They might call unbeaten Monaghan light middleweight Aaron McKenna ‘The Silencer’, but the classy 21 year old box-fighter intends kicking up an almighty rumpus when he makes his UK debut on Friday.
The 10-0 Freddie Roach protégé, who is based in Woodland Hills, California, joins big brother Stevie, courtesy of Golden Boy Promotions and Sheer Management, on the big Sam Eggington-Ashley Theophane undercard, televised exclusively live on Channel 5.
And the U.K fight fraternity certainly won’t want to miss taking a butchers at the highly touted former two-time European champion (Schoolboy and Cadet) who has already got the US cognoscenti raving.
“Outside the ring I don’t say a lot. I’m a different man, humble. But inside, I shut a few mouths, silence opponents. I produce the goods inside the ring, take opponents out of there,’ states 6ft 2in Irish ace who, though two years younger than his crunch-punching brother Stevie (5-0, all count outs), actually made his pro bow 16 months earlier and can boast five more fights and 25 extra pro rounds on his resume.
Six of Aaron’s victims were sent for an early shower while five were subjected to the full 10 count.
“It’s in our nature to get rid of opponents as soon as we can,” continues Aaron who warns of further carnage ahead.
“Stevie and I have been sparring each other since I was six and he was eight. We’d go at it every day. Occasionally it got heated but Dad made sure it didn’t get out of control. I can vouch that Stevie punches frighteningly hard.
“As a pro, I’ve boxed a bit more. Fans haven’t fully seen it but, once I fill out, fully get my man strength, more spectacular KO’s will come. There’s no better feeling than sinking a man with a left hook to the body.”
Born in Smithsborough, County Monaghan, McKenna the Younger had long been feted as a 2020 Irish Olympian but, aged just 18, spurned the opportunity in favour of a pro contract with Oscar De La Hoya’s Golden Boy Promotions.
“I actually did well in school but I always, always wanted to be a professional world champion,” explains the lad who triumphed in 152 of his 161 contests in a singlet.
“Even as a top amateur, I never boxed around. I developed a pro style and knew that longer pro fights would suit me better. I’m always as fit in the last round as I am in the first and that’s with me sustaining a very high pace.
“In my final amateur tournament, I won a mini world championship in Russia. I fought four times in four days, beating both a Russian and the Uzbek world champion along the way.
“But it was my dream to make it as a pro in the US and so many world champions were based around the California area. I first went over aged 16 and dabbled with the thought of turning pro immediately under a Mexican licence. I opted against that but turned pro shortly after my 18th birthday.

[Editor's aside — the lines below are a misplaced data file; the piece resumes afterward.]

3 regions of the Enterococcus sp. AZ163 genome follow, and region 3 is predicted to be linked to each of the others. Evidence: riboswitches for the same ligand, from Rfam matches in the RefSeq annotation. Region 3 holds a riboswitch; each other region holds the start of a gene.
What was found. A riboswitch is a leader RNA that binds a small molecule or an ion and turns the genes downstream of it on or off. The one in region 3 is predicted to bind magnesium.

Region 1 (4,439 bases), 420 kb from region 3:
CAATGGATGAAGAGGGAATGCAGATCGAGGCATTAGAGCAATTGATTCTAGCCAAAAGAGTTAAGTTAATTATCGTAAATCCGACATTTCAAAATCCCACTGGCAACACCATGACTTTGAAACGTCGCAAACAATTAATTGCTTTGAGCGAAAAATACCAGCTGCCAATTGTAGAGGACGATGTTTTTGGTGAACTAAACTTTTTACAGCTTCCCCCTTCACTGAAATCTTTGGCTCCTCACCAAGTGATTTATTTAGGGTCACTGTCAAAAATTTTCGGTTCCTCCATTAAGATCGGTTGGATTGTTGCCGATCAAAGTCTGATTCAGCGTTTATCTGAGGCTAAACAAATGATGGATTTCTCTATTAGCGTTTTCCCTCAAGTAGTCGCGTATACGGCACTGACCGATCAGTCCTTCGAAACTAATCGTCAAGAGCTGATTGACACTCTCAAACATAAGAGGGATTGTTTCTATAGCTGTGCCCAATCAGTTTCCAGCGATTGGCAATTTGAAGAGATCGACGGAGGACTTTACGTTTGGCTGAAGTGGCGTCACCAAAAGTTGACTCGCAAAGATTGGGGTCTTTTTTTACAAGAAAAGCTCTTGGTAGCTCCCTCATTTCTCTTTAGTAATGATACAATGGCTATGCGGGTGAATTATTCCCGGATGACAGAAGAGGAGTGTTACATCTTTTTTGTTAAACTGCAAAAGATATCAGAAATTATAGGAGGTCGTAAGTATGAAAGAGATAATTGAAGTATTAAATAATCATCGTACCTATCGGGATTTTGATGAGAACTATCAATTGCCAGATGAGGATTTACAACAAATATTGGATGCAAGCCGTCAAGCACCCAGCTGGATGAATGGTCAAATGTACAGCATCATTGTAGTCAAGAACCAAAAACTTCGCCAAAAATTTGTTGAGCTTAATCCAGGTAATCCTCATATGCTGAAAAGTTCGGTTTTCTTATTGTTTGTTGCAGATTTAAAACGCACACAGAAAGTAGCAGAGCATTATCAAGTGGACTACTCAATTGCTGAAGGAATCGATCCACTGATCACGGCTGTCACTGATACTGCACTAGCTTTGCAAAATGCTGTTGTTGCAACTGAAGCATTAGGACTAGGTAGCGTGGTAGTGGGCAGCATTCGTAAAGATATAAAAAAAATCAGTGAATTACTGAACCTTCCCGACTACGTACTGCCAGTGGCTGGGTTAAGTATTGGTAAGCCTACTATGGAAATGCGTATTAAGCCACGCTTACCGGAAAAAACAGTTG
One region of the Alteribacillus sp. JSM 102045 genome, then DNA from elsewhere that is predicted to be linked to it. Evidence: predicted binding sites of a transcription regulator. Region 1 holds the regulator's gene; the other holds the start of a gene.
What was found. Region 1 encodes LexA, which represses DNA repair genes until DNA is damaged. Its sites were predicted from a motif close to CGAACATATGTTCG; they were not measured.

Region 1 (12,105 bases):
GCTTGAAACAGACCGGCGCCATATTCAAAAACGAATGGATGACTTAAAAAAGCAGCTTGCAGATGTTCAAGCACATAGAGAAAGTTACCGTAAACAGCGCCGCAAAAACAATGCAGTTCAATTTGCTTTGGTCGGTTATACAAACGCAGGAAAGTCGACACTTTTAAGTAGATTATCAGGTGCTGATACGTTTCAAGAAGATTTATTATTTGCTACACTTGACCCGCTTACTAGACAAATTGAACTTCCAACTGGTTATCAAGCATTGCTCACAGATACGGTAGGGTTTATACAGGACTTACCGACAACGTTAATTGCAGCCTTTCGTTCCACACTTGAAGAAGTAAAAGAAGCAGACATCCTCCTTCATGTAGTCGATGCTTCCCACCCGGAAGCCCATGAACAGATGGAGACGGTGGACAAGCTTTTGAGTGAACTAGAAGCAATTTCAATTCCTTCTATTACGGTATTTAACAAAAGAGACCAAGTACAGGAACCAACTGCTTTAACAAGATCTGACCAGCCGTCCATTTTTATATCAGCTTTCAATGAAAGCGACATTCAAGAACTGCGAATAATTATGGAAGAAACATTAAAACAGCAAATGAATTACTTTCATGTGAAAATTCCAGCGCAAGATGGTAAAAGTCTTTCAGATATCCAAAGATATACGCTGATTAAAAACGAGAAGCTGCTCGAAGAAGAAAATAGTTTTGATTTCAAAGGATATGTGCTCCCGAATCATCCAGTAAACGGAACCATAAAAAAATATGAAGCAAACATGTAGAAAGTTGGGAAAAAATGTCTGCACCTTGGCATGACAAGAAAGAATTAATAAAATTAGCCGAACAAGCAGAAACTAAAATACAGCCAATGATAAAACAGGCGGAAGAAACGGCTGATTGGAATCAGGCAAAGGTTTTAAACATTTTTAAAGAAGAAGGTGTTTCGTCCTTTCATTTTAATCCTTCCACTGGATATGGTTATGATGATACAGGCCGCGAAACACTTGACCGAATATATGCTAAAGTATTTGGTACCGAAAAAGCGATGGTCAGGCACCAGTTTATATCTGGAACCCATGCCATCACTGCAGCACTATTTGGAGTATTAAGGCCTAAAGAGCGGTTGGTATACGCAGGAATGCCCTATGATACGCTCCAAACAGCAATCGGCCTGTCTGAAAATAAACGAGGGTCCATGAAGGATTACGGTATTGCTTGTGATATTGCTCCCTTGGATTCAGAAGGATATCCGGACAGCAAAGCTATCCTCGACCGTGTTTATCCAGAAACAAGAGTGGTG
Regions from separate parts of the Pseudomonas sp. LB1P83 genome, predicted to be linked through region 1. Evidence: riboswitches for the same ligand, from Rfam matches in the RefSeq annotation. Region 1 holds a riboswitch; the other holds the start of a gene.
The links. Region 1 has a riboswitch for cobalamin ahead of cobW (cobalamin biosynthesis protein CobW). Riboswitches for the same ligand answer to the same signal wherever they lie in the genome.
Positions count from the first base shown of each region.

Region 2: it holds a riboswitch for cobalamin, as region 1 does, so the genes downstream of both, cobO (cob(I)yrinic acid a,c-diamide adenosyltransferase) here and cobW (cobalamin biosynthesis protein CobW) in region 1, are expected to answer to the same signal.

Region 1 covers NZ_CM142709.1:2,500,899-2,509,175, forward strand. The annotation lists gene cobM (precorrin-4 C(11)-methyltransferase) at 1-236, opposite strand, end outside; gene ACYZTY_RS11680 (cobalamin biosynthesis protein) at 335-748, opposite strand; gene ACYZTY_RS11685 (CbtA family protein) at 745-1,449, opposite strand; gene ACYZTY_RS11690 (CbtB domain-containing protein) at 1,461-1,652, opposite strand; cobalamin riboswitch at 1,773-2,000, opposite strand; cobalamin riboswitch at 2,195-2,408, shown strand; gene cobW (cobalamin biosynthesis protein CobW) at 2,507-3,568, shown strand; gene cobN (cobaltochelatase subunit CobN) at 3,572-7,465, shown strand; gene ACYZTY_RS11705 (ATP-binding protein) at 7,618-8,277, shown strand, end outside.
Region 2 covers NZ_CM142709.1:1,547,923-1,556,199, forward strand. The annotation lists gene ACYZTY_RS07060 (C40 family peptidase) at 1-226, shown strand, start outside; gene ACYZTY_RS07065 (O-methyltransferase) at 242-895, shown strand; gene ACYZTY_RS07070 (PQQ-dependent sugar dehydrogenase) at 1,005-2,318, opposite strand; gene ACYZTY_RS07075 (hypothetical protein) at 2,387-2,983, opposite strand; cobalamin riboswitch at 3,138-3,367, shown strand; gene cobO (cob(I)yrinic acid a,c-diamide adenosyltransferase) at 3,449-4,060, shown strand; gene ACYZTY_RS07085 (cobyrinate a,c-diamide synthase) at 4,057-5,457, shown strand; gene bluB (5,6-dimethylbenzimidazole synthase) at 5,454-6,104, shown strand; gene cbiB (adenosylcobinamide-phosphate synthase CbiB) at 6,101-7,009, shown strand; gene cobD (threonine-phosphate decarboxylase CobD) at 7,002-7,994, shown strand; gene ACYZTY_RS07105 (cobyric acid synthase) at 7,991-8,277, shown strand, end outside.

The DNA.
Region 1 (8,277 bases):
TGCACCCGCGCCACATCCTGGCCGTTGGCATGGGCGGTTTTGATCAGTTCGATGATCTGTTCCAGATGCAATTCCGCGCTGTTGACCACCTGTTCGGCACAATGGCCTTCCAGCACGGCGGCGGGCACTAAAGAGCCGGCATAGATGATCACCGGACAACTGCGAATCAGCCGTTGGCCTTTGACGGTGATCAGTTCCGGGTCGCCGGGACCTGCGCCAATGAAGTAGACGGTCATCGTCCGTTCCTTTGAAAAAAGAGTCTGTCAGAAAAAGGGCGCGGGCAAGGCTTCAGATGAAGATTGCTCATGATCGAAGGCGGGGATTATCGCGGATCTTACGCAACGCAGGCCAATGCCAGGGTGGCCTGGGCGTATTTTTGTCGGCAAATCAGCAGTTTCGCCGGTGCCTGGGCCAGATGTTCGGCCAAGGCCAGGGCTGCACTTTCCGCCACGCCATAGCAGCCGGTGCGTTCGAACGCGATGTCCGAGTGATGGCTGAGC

“Oscar is a great man, a gentleman now and one of the best promoters in the world. But, in his time, he was one of the most vicious fighters there’s ever been and I watch a lot of his tapes. He has seen all my pro fights and gives real positive feedback and advice before and after every one which I always try to act on.”
Though Aaron’s class was patently evident, it was still a brave and bold move to uproot and kick start his pro innings in the austere and unforgiving fight factories of America’s West Coast.
“Stevie and I are very lucky that we have each other and our dad (co-coach Fergal) for support and company because it’d be very hard for a talented British or Irish teenager to succeed over here on their own. It’s not a holiday camp. I’ve sparred world class guys like Jose Ramirez, Jose Zapeda, Ivan Baranchyk, Vergil Ortiz and Amir Khan. They don’t mess around in these top US gyms,” claims McKenna.
“Freddie takes us on the pads every week day, and oversees our bag work and sparring. How good will we be a few years down the line with him behind us? Before that, we worked out at Buddy McGirt’s Gym – Buddy’s a really nice fella, extremely knowledgeable – and Robert Garcia also trained us and worked our corner for a few fights but, unfortunately, the two-hour drive to his gym became too much.”
Aaron’s explosive antics between the ropes have even started to court attention with the glitterati around Tinsel Town.
He explains: “(Singer)Cyndi Lauper actually requested a selfie from me after I boxed on a Sugar Ray Leonard Charity Fight Night. We’ve bumped into (hip-hop star) Kendrick Lamar a few times at the gym – he loves to watch our sparring – and we’ve have had a couple of proper chats with (actor) Adam Sandler.”
With Channel 5 cameras reeling, McKenna is accorded a gilt-edged opportunity to showcase his considerable talent on a fresh continent.
“U.K fans will witness a very experienced fighter,” he concludes.
“I started at six, was a highly accomplished and decorated amateur, who’s already had 10 pro fights and all the very best sparring you can get. Most boxers in their late 20s don’t have the experiences I bring.
“I don’t know who my opponent is but I do know that I’m more than ready. I want to put on a great performance in an exciting fight and hopefully get another knock out. I’ll certainly get the job done in style.”
Sam Eggington versus Ashley Theophane headlines the Hennessy Sports card in an International Super-Welterweight Contest. Chief-support features the Vacant Midlands Area Welterweight Title between Birmingham derby between Kaisee Benjamin and Ben Fields. The undercard includes: undefeated super-lightweight and red-hot talent Stephen McKenna from Monaghan, Ireland against Brierley Hill’s MJ Hall, in a six-round contest; his equally talented brother Aaron McKenna (appearing courtesy of Golden Boy Promotions) takes on Islington’s Jordan Grannum over six rounds at light-middleweight; Sevenoaks middleweight prospect Michael Hennessy Jr. meets Hyde’s Dale Arrowsmith and the flash, brash and exciting unbeaten Birmingham star Idris Virgo faces Stourbridge’s Kevin McCauley in a four-round middleweight contest.